infections are suggested as etiology of adverse pregnancy outcomes.
The aim of this study was to evaluate the association of Mycoplasma hominis
) infection and spontaneous abortion among pregnant women.
Materials and Methods:
In this case-control study that was conducted from August 2012 to January 2013, totally, 109 women were included with spontaneous abortion with gestational ages of 10-20 weeks (Cases), and 109 women with normal pregnancy with gestational ages between 20-37 weeks (Controls) in Sanandaj, Iran. Using specific primers and extracted DNA from endocervical swabs, a PCR test was conducted for detection of M. hominis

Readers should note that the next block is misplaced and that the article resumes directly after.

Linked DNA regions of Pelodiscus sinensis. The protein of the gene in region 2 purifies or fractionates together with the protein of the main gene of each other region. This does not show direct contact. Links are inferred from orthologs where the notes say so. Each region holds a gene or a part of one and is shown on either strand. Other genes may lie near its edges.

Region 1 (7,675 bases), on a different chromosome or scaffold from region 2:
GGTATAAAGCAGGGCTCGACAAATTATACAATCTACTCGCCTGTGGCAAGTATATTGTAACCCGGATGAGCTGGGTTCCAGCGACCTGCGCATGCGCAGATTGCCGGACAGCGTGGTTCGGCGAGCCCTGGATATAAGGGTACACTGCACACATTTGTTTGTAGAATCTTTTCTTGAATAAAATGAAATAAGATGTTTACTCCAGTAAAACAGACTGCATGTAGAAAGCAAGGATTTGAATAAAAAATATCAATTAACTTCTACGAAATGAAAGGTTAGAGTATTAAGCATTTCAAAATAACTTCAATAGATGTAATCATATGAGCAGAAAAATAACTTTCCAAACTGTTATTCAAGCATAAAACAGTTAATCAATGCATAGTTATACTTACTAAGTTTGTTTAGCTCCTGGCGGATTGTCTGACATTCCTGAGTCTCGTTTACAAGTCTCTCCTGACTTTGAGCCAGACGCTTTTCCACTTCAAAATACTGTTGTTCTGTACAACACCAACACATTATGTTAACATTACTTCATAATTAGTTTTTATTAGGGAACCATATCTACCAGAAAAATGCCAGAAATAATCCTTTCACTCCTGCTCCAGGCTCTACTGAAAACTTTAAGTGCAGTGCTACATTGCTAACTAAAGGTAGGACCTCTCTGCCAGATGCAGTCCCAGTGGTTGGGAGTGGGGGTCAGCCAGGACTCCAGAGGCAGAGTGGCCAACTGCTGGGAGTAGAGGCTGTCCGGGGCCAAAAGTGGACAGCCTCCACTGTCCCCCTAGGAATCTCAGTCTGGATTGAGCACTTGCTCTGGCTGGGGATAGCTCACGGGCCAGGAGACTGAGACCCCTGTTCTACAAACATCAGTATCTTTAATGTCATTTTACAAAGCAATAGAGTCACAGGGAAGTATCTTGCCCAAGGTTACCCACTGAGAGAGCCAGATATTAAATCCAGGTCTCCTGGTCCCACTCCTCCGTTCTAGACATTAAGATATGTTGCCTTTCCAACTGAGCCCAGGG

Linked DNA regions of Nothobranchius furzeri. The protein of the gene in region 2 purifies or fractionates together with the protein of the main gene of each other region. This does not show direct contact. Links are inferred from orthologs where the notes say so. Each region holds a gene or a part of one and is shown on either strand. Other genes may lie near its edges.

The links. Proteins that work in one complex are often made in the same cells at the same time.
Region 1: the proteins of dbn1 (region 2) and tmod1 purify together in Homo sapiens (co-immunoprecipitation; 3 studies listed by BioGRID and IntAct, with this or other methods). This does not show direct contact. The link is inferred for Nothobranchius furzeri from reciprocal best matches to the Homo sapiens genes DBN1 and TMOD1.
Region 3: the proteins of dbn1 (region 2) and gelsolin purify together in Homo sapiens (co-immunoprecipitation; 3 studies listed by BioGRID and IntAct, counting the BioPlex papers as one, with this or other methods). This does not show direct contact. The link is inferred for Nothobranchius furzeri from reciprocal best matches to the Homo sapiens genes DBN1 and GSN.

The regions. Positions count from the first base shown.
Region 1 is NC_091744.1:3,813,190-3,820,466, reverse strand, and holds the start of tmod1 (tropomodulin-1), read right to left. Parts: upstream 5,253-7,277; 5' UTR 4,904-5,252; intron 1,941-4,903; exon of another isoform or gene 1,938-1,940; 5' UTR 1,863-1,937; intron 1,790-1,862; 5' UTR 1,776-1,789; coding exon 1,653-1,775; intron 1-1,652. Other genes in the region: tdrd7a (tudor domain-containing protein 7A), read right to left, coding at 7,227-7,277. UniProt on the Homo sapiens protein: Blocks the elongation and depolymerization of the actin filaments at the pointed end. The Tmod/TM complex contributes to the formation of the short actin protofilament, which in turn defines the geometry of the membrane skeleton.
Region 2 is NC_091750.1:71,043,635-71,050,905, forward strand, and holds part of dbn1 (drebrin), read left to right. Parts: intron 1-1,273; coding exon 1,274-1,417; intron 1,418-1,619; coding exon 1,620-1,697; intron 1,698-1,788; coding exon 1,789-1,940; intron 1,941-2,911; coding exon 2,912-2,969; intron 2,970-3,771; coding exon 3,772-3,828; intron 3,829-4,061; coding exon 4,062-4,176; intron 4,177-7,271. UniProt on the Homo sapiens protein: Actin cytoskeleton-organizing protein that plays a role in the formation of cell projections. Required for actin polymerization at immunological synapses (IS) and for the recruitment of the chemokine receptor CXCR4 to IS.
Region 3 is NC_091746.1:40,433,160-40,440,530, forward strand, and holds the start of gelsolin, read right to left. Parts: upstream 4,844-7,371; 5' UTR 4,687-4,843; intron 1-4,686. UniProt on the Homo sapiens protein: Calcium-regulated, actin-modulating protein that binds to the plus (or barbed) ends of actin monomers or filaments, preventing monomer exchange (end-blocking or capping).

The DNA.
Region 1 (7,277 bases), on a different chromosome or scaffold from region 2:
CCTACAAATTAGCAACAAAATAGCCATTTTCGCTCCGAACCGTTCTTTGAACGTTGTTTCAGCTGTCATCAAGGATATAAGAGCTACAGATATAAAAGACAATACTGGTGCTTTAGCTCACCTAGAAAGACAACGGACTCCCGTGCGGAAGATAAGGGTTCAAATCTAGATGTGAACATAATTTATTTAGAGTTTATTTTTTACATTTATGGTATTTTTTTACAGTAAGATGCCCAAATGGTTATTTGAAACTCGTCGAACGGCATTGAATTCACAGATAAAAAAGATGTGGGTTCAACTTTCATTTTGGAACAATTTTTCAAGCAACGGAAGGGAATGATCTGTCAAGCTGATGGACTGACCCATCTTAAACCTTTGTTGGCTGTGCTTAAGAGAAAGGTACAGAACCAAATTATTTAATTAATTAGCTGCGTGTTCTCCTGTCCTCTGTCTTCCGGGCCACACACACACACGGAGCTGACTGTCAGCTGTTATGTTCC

infection in women. For comparison of qualitative and quantitative variables, independent Fisher tests were used and p<0.05 was considered significant.
The total frequency of M. hominis
infection was 6 (2.75%) in women. The frequency of M. hominis
infection was 2 (1.83%) in the case group (spontaneous abortion) and 4 (3.66%) in the control group, respectively. In both case and control groups, no association was seen between M.hominis
infection and spontaneous abortion (OR=0. 49, CI 95%: 0.08-2.73, p=0. 683).
Conclusion: M. hominis
was positive in the genital tract of some pregnant women, but it was not associated with spontaneous abortion. However, to prevent adverse pregnancy outcomes in women, foetus and neonate, routine screening and treatment for the genital Mycoplasma